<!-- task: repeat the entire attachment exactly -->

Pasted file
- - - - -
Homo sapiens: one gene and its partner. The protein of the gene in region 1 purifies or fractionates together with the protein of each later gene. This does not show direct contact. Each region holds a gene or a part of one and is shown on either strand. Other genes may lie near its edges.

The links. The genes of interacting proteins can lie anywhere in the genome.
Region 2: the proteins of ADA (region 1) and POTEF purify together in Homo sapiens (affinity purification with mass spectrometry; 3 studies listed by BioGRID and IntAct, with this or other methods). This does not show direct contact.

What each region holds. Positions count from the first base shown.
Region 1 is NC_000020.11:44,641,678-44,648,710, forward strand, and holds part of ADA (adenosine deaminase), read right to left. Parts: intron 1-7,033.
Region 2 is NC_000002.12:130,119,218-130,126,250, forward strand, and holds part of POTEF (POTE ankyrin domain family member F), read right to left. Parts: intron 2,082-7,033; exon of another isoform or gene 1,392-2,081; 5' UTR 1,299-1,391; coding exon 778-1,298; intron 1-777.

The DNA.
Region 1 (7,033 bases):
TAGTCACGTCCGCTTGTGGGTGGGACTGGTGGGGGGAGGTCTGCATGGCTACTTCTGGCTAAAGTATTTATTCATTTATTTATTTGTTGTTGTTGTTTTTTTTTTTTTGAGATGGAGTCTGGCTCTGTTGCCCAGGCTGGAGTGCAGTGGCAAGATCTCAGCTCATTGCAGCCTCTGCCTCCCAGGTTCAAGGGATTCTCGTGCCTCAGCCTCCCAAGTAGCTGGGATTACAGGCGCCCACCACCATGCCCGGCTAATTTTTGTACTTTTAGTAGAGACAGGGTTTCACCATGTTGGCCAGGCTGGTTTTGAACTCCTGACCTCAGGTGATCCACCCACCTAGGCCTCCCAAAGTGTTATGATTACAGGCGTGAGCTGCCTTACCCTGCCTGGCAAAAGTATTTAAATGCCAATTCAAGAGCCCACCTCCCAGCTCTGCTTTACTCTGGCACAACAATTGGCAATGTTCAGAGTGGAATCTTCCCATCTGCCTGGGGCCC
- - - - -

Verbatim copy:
Homo sapiens: one gene and its partner. The protein of the gene in region 1 purifies or fractionates together with the protein of each later gene. This does not show direct contact. Each region holds a gene or a part of one and is shown on either strand. Other genes may lie near its edges.

The links. The genes of interacting proteins can lie anywhere in the genome.
Region 2: the proteins of ADA (region 1) and POTEF purify together in Homo sapiens (affinity purification with mass spectrometry; 3 studies listed by BioGRID and IntAct, with this or other methods). This does not show direct contact.

What each region holds. Positions count from the first base shown.
Region 1 is NC_000020.11:44,641,678-44,648,710, forward strand, and holds part of ADA (adenosine deaminase), read right to left. Parts: intron 1-7,033.
Region 2 is NC_000002.12:130,119,218-130,126,250, forward strand, and holds part of POTEF (POTE ankyrin domain family member F), read right to left. Parts: intron 2,082-7,033; exon of another isoform or gene 1,392-2,081; 5' UTR 1,299-1,391; coding exon 778-1,298; intron 1-777.

The DNA.
Region 1 (7,033 bases):
TAGTCACGTCCGCTTGTGGGTGGGACTGGTGGGGGGAGGTCTGCATGGCTACTTCTGGCTAAAGTATTTATTCATTTATTTATTTGTTGTTGTTGTTTTTTTTTTTTTGAGATGGAGTCTGGCTCTGTTGCCCAGGCTGGAGTGCAGTGGCAAGATCTCAGCTCATTGCAGCCTCTGCCTCCCAGGTTCAAGGGATTCTCGTGCCTCAGCCTCCCAAGTAGCTGGGATTACAGGCGCCCACCACCATGCCCGGCTAATTTTTGTACTTTTAGTAGAGACAGGGTTTCACCATGTTGGCCAGGCTGGTTTTGAACTCCTGACCTCAGGTGATCCACCCACCTAGGCCTCCCAAAGTGTTATGATTACAGGCGTGAGCTGCCTTACCCTGCCTGGCAAAAGTATTTAAATGCCAATTCAAGAGCCCACCTCCCAGCTCTGCTTTACTCTGGCACAACAATTGGCAATGTTCAGAGTGGAATCTTCCCATCTGCCTGGGGCCC